Is now the time to back financials?
Investing in financials has long divided opinion. Traditional financial stocks – such as banks...
It’s been a busy week in UK politics.
As was widely expected, on Tuesday, parliament voted overwhelmingly against Theresa May’s Brexit deal: 432 votes versus 202. No fewer than 118 Conservative Party MPs voted against their own prime minister, while only four opposition Labour Party members rebelled and backed the deal.
Labour Party leader Jeremy Corbyn promptly tabled a motion of no confidence, and MPs went back to the ballot box on Wednesday. This time, MPs toed the party lines and Theresa May won by 325 votes versus 306. This may seem like quite a tight number, but remember the Conservatives are the biggest minority party – not the majority.
And so we are back to square one: no deal agreed and the deadline fast-approaching.
Azad Zangana, senior European economist & strategist, at Schroders has compiled a handy guide to the next steps the government could take:
1) Consult cross-party MPs that opposed the deal, to see what changes would be necessary in order to secure their support.
2) Put those proposed changes to Brussels, in the hope of augmenting the current Withdrawal Agreement.
However, in order for the EU to be willing to re-open the current agreement, the government must be able to demonstrate that there is sufficient support for the proposed amendments to win a new vote in parliament. That means a set of proposals that can change the minds of at least 116 MPs – no mean feat.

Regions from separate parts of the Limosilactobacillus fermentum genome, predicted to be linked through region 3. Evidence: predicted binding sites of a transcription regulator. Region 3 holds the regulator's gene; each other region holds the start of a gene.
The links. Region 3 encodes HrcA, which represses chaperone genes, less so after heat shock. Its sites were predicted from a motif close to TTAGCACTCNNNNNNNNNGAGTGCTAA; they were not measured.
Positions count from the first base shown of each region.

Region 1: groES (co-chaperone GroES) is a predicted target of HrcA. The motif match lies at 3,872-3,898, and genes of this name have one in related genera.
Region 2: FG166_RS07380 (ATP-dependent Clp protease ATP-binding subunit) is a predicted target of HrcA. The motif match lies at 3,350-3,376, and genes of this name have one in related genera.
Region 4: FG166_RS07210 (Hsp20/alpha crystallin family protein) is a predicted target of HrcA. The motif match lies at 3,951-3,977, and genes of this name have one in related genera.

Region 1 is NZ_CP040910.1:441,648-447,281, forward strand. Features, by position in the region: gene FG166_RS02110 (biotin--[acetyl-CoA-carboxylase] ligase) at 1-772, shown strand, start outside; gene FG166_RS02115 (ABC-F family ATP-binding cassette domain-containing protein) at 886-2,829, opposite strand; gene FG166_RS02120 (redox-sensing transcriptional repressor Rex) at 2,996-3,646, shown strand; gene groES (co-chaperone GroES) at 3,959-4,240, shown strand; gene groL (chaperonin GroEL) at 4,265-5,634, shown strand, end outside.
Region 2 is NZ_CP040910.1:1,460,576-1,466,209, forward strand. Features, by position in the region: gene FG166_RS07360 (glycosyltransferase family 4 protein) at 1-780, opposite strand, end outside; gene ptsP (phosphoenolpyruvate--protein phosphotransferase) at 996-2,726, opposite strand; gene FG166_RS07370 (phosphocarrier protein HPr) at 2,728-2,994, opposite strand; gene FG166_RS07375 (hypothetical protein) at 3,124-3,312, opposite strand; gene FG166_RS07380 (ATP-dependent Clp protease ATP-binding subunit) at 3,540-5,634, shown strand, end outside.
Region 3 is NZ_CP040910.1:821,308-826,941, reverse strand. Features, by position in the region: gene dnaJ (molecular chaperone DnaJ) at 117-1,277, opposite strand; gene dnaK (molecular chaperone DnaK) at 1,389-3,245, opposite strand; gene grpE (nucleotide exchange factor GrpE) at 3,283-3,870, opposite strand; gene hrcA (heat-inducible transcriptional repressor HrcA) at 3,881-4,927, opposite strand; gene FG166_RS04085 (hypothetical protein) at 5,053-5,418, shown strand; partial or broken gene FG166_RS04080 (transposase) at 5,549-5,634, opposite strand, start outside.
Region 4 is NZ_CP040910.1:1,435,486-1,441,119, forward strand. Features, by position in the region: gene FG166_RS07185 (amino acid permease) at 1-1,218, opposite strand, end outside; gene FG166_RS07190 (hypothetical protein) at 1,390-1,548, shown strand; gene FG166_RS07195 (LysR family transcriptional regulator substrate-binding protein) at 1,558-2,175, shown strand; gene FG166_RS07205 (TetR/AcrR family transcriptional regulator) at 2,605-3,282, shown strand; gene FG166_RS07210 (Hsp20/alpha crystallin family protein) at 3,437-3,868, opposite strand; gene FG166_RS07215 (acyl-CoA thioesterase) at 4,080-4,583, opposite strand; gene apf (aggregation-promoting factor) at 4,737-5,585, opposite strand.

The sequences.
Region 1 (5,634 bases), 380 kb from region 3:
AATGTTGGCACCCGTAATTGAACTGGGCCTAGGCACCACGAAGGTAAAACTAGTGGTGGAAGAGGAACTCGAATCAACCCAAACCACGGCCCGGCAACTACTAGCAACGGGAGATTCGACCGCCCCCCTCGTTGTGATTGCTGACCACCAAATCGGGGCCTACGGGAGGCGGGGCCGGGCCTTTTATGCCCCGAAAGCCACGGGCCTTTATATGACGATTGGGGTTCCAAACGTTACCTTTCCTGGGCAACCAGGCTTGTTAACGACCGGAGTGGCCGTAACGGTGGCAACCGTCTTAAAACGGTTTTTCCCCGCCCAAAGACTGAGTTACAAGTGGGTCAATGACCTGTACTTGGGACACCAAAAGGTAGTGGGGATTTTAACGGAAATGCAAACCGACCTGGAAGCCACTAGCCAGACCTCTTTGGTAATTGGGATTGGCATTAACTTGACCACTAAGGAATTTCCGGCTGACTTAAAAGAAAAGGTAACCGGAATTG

3) If the government persuades parliament to ratify the augmented agreement, then the UK will proceed to leave the EU on 29 March, and enter a transition period.
4) In the absence of a deal being ratified, the UK will be leaving the EU without a transition period, and is likely to face significant trade tariffs in accordance with World Trade Organisation rules, along with full customs checks, and a number of other important memberships/associations with EU institutions lapsing.
“Given the fragile state of the UK economy, we would then forecast a recession over 2019,” Azad said.
5) The UK could request a temporary delay, but this would require unanimous backing from the 27 EU member states.
If the UK has not made progress in securing a majority for a deal, then the EU is unlikely to support a delay, without a clear mechanism to break the deadlock. This could come in the form of a second referendum or a general election.
And, as European Parliamentary elections are due in May, the EU is keen not to have the UK’s membership spill over into the new term – unless the UK decides to remain permanently, that is.
6) If the EU does not grant an extension to the Brexit deadline, then the UK could unilaterally revoke Article 50, only to restart the process again at a later point. This is unlikely and would certainly anger the EU and the public in the UK, especially as it would technically restart the two-year negotiation process.
The the outlook for the UK’s trade agreements with the EU remaining unclear, the first main factor for investors to consider in the shorter-term is the impact of this uncertainty on the pound.